lights. And, in Ireland (Synodus II., St. Patricii, can. 20), contrary
to the ancient custom of the Church, solemn baptism was administered on
this feast day. This subject of the baptism forms the only theme of the
ancient sermons bearing on this feast. On the other hand, the visit of
the Magi is the sole event commemorated by St. Augustine in his six
sermons delivered on this feast day. The third event, the marriage
feast, is of later commemoration; and Maximus of Turin doubted if they
all actually happened on the same day.
The Octave to the
feast dates from the eighth century. It was customary on this date, in
the Eastern Church, to read publicly the epistola festalis of the
Patriarch of Alexandria arranging the date of Easter and the practice
was ordered by the fourth Council of Orleans in 541.
Epiphany the invitatory is not said in the beginning of Matins, in
order, say the liturgists, not to repeat the inquiry made by Herod from
the scribes about the birthplace of Christ, an inquiry and invitation
inspired by hatred and anger. The invitatory is omitted, they tell us,
that we, like the Magi, may come to Christ, without other than a silent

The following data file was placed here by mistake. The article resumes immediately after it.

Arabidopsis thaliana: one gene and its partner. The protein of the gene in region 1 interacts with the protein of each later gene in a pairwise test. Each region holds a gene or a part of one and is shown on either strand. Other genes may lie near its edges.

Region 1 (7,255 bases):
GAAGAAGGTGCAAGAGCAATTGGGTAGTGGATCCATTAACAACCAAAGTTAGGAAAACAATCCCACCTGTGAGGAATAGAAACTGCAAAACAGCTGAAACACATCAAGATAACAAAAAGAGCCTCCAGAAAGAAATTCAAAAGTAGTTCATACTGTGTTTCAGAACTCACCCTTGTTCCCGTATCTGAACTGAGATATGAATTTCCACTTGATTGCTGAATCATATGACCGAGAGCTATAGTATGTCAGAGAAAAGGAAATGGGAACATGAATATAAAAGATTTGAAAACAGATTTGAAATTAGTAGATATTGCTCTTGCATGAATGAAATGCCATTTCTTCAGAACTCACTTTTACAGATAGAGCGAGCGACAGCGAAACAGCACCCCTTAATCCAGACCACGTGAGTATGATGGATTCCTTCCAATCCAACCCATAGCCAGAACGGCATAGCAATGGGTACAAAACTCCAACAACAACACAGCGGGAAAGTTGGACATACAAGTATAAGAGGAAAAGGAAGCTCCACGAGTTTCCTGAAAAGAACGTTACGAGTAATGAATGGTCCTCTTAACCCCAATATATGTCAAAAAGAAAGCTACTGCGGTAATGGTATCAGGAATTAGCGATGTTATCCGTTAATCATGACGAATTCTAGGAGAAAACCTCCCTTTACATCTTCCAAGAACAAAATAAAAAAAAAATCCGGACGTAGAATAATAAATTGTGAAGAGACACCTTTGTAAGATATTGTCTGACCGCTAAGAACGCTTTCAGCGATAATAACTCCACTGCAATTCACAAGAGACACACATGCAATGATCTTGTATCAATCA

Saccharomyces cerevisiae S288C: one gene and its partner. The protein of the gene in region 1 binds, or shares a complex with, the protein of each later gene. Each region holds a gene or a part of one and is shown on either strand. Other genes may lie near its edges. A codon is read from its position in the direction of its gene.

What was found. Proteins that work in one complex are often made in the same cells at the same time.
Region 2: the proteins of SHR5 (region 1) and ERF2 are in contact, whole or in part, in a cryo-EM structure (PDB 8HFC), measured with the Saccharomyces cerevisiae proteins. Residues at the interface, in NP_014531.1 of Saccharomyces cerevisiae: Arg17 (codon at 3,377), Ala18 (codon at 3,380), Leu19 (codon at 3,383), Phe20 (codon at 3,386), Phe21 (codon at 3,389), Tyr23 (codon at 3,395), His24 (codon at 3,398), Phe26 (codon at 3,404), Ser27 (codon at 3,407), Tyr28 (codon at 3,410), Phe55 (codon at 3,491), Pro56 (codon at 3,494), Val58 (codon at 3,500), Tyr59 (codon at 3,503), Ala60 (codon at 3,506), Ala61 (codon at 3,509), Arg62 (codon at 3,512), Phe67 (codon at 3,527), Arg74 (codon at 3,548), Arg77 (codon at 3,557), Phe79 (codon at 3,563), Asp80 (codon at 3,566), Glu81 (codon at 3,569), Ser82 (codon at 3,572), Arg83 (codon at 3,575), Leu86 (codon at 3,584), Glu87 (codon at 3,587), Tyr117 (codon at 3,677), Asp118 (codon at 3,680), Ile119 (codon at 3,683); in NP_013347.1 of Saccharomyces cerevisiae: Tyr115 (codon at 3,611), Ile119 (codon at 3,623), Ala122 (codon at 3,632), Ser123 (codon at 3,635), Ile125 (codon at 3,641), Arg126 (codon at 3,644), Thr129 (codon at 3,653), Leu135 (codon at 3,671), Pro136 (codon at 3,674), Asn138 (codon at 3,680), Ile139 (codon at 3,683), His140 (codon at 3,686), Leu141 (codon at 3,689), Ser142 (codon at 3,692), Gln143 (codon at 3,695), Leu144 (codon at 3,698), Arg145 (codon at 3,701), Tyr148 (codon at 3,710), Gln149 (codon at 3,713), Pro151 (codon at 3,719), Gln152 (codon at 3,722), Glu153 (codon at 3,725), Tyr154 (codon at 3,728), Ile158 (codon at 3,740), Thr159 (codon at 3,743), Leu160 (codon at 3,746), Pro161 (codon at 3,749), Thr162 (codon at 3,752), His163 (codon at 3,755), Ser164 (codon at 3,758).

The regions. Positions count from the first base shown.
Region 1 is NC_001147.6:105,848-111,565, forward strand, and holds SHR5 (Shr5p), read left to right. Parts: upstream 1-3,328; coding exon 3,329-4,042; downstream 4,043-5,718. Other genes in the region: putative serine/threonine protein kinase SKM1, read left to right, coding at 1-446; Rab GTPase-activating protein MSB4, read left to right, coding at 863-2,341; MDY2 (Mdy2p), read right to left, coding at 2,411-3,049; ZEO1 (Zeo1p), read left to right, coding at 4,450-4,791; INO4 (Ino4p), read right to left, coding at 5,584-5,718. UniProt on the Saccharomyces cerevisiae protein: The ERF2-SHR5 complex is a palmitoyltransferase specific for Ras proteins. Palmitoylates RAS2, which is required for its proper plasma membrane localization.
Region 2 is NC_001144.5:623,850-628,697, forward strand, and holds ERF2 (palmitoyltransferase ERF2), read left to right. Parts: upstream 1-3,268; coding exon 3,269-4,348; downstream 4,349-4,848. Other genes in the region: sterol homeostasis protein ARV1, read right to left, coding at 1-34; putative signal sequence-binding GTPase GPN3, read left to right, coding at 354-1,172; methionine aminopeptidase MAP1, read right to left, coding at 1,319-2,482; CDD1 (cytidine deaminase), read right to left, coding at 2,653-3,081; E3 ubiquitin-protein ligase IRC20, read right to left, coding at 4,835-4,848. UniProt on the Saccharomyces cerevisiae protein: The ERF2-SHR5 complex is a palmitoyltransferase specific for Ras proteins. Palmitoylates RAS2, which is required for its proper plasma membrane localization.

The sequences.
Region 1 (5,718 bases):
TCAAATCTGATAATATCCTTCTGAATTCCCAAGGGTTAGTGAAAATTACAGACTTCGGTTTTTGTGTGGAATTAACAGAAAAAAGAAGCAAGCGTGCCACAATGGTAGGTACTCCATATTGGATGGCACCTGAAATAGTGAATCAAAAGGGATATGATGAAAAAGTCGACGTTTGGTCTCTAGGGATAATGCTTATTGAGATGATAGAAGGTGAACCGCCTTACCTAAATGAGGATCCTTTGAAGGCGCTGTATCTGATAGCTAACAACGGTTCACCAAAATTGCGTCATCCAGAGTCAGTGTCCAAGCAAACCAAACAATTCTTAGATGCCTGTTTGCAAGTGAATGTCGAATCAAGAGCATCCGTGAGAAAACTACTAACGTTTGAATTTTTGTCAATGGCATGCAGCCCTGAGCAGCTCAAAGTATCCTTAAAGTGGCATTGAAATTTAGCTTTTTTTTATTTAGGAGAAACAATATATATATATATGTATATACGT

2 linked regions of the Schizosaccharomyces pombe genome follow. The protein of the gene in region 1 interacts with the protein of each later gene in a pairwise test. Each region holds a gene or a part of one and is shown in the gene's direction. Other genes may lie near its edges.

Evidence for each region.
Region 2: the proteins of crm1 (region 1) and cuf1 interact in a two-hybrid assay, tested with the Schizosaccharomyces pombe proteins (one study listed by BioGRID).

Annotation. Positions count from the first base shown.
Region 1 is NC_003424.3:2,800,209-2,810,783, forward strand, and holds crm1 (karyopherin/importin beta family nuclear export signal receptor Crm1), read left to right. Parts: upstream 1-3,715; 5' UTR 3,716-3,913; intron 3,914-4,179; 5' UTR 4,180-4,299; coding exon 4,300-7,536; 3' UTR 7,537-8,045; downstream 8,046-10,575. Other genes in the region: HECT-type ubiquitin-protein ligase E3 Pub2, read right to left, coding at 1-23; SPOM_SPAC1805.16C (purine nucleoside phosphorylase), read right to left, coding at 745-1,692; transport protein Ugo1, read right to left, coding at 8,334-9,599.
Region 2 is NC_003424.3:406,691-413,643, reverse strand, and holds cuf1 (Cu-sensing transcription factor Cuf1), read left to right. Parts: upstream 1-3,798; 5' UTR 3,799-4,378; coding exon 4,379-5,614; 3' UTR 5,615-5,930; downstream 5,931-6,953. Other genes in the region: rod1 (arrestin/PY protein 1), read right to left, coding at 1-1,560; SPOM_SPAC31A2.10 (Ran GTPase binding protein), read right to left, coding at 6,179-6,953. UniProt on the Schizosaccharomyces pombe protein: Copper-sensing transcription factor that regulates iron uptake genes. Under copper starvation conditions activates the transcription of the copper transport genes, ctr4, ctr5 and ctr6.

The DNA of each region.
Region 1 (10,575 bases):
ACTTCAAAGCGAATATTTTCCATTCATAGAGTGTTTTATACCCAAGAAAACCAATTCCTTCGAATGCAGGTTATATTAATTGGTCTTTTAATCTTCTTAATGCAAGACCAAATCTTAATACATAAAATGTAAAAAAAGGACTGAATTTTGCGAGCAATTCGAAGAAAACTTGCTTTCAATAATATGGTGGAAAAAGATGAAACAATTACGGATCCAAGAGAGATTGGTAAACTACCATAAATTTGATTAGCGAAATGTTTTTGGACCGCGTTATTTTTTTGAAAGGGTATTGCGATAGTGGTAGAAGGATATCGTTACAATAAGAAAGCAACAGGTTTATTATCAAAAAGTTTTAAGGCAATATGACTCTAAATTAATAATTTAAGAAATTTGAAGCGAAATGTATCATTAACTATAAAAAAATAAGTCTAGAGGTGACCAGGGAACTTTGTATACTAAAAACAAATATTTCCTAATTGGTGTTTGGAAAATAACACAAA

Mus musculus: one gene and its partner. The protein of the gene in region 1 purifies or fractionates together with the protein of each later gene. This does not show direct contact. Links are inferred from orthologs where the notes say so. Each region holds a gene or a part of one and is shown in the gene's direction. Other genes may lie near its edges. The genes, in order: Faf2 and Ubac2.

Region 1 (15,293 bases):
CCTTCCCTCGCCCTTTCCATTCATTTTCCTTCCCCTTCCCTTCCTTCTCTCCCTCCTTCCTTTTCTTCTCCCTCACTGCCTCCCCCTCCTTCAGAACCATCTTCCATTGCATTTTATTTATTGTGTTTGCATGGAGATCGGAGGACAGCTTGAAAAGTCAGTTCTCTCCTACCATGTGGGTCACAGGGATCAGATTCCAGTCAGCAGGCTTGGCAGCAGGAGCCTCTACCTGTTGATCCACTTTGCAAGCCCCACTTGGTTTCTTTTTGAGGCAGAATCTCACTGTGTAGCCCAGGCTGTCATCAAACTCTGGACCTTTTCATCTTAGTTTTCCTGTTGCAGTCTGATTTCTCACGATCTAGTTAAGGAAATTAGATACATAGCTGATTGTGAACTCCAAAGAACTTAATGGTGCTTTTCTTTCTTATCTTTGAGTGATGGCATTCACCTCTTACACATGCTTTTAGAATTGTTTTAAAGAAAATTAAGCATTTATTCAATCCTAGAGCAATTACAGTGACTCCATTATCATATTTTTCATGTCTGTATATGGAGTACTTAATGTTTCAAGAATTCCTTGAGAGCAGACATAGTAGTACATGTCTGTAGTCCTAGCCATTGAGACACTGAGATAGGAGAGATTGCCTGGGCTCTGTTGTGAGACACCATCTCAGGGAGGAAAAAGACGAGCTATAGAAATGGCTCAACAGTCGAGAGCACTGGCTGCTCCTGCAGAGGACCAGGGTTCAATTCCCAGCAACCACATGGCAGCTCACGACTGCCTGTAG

invitation. Teachers of olden time used to urge those who were slow to
believe to imitate the Magi. But, the invitatory is not quite omitted.
It is read in the third nocturn, which typifies the law of grace, in
which the Apostles and their successors invite all to praise and
worship God. The psalms of the feast are taken from the psalms of each
day of the week, but chiefly from Friday's psalms, perhaps because the
Magi's visit was on that day. SEPTUAGESIMA.
"During the age of the persecutions it was scarcely possible for
Christians to observe any other festival than Sunday, and so it is not
surprising that the two writers who have occasion to speak of the
institution of the festivals of the Church, mention only Easter and
Pentecost, both of which fall on a Sunday. To these Christmas was added
in the fourth century and Epiphany somewhat earlier. These chief
festivals, along with others soon added to their number, formed the
elements for the organisation of a festal system in the Church, as
centres round which the lesser festivals grouped themselves. The last
step of importance, however, in the development of the Church's year
was to connect these chief festivals with one another, so as to make
them parts of a whole. The Sundays afforded a convenient means for
effecting this. They were associated with the festal character of the
nearest feast and were connected with it as links in a chain. The way
for this development had been prepared by the season of preparation for
Easter, and the Sundays in the fifty days between Easter and
Pentecost—Quinquagesima—were marked with the festal character with
which antiquity invested the whole period. All that was needed was,
first of all, to connect Christmas, Easter and Pentecost; and, in the
second place, the institution of a season of preparation before
Christmas. This was accomplished between the sixth, and the eighth
"During the first six centuries the ordinary
Sundays of the year had neither liturgical position or character, since